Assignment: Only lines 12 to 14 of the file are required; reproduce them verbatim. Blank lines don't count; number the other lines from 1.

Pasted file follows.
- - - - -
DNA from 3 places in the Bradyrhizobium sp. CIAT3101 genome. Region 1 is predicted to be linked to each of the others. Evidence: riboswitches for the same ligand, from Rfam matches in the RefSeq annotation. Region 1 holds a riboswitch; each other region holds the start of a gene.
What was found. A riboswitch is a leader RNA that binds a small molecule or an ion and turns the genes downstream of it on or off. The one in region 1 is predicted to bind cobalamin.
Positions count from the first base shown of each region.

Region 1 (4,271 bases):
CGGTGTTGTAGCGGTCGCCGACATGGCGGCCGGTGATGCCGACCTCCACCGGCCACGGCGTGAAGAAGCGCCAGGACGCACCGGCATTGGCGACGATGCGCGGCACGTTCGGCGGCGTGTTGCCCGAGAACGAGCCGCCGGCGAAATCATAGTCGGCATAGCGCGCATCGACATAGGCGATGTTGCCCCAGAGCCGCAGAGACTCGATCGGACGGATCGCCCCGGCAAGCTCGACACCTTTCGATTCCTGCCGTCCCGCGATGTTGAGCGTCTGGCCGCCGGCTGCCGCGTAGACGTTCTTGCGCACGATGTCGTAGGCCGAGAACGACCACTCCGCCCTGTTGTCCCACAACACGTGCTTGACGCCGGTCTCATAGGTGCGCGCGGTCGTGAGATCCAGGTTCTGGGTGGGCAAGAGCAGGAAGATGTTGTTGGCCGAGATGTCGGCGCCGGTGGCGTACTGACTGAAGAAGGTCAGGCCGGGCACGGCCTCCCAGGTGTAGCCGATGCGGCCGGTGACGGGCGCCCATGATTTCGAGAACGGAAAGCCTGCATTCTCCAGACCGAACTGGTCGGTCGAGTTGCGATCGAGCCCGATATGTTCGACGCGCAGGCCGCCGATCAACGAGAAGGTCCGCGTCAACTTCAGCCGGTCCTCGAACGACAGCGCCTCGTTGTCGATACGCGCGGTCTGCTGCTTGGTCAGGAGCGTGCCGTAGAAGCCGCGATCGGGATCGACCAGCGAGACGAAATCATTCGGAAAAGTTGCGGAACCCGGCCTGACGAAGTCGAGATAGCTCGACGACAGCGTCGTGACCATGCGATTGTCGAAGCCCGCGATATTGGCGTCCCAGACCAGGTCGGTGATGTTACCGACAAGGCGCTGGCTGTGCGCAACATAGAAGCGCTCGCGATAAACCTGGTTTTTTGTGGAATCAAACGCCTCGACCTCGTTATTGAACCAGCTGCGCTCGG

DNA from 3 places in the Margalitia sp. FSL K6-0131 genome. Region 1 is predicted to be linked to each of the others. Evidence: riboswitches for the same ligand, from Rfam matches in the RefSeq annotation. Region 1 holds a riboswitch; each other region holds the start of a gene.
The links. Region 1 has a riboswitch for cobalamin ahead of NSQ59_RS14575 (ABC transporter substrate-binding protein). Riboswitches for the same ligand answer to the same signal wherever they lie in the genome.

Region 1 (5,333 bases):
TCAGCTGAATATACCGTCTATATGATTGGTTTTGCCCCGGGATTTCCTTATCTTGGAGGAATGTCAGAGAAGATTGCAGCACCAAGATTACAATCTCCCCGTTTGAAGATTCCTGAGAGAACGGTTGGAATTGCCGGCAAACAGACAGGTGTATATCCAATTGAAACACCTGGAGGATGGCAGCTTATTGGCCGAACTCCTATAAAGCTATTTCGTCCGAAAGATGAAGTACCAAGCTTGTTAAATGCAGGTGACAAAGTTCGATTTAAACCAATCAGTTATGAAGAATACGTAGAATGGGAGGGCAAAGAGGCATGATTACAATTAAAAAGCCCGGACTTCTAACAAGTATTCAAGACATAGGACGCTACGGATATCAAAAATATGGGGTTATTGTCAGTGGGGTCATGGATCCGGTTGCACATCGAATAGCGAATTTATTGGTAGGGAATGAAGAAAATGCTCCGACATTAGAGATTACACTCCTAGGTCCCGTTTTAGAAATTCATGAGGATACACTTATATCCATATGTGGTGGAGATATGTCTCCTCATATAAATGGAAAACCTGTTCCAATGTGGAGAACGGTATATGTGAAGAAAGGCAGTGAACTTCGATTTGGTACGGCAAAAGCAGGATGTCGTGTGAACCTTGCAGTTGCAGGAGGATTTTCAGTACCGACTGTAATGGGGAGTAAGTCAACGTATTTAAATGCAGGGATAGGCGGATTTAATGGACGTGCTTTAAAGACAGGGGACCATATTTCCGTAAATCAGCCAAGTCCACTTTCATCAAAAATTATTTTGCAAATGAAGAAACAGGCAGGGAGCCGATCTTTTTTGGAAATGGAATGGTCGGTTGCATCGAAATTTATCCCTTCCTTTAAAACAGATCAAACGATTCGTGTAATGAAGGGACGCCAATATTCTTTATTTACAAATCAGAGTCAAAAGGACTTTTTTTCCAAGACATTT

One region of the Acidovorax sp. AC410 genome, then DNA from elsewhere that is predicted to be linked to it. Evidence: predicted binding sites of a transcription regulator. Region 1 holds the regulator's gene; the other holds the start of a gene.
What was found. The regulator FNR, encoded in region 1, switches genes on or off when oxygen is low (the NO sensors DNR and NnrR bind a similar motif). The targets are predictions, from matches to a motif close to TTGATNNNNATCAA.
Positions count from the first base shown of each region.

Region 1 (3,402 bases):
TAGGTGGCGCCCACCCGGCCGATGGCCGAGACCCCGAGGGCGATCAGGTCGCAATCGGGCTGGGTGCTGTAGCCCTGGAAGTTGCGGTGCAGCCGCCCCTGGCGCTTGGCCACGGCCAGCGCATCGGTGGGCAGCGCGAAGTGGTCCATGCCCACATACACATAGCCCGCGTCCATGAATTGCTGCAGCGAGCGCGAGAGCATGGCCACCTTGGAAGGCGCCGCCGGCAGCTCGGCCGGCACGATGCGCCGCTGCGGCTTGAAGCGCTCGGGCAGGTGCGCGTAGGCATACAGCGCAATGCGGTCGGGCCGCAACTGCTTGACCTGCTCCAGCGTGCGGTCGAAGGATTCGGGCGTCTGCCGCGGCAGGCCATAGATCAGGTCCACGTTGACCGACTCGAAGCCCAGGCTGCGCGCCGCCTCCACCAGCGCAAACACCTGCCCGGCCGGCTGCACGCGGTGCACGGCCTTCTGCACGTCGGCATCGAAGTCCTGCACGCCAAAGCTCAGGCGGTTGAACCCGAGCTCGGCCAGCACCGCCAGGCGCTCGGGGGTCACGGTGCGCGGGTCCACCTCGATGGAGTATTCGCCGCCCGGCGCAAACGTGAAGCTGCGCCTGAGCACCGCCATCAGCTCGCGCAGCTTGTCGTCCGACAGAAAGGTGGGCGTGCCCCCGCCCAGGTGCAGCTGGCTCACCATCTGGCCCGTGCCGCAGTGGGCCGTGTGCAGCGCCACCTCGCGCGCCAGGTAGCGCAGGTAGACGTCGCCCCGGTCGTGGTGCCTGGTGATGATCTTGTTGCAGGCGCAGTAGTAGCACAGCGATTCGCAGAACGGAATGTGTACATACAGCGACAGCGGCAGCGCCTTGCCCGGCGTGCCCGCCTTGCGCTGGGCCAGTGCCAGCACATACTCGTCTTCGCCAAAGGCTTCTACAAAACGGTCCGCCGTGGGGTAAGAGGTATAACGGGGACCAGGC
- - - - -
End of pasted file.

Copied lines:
Positions count from the first base shown of each region.

Region 1 (3,402 bases):
TAGGTGGCGCCCACCCGGCCGATGGCCGAGACCCCGAGGGCGATCAGGTCGCAATCGGGCTGGGTGCTGTAGCCCTGGAAGTTGCGGTGCAGCCGCCCCTGGCGCTTGGCCACGGCCAGCGCATCGGTGGGCAGCGCGAAGTGGTCCATGCCCACATACACATAGCCCGCGTCCATGAATTGCTGCAGCGAGCGCGAGAGCATGGCCACCTTGGAAGGCGCCGCCGGCAGCTCGGCCGGCACGATGCGCCGCTGCGGCTTGAAGCGCTCGGGCAGGTGCGCGTAGGCATACAGCGCAATGCGGTCGGGCCGCAACTGCTTGACCTGCTCCAGCGTGCGGTCGAAGGATTCGGGCGTCTGCCGCGGCAGGCCATAGATCAGGTCCACGTTGACCGACTCGAAGCCCAGGCTGCGCGCCGCCTCCACCAGCGCAAACACCTGCCCGGCCGGCTGCACGCGGTGCACGGCCTTCTGCACGTCGGCATCGAAGTCCTGCACGCCAAAGCTCAGGCGGTTGAACCCGAGCTCGGCCAGCACCGCCAGGCGCTCGGGGGTCACGGTGCGCGGGTCCACCTCGATGGAGTATTCGCCGCCCGGCGCAAACGTGAAGCTGCGCCTGAGCACCGCCATCAGCTCGCGCAGCTTGTCGTCCGACAGAAAGGTGGGCGTGCCCCCGCCCAGGTGCAGCTGGCTCACCATCTGGCCCGTGCCGCAGTGGGCCGTGTGCAGCGCCACCTCGCGCGCCAGGTAGCGCAGGTAGACGTCGCCCCGGTCGTGGTGCCTGGTGATGATCTTGTTGCAGGCGCAGTAGTAGCACAGCGATTCGCAGAACGGAATGTGTACATACAGCGACAGCGGCAGCGCCTTGCCCGGCGTGCCCGCCTTGCGCTGGGCCAGTGCCAGCACATACTCGTCTTCGCCAAAGGCTTCTACAAAACGGTCCGCCGTGGGGTAAGAGGTATAACGGGGACCAGGC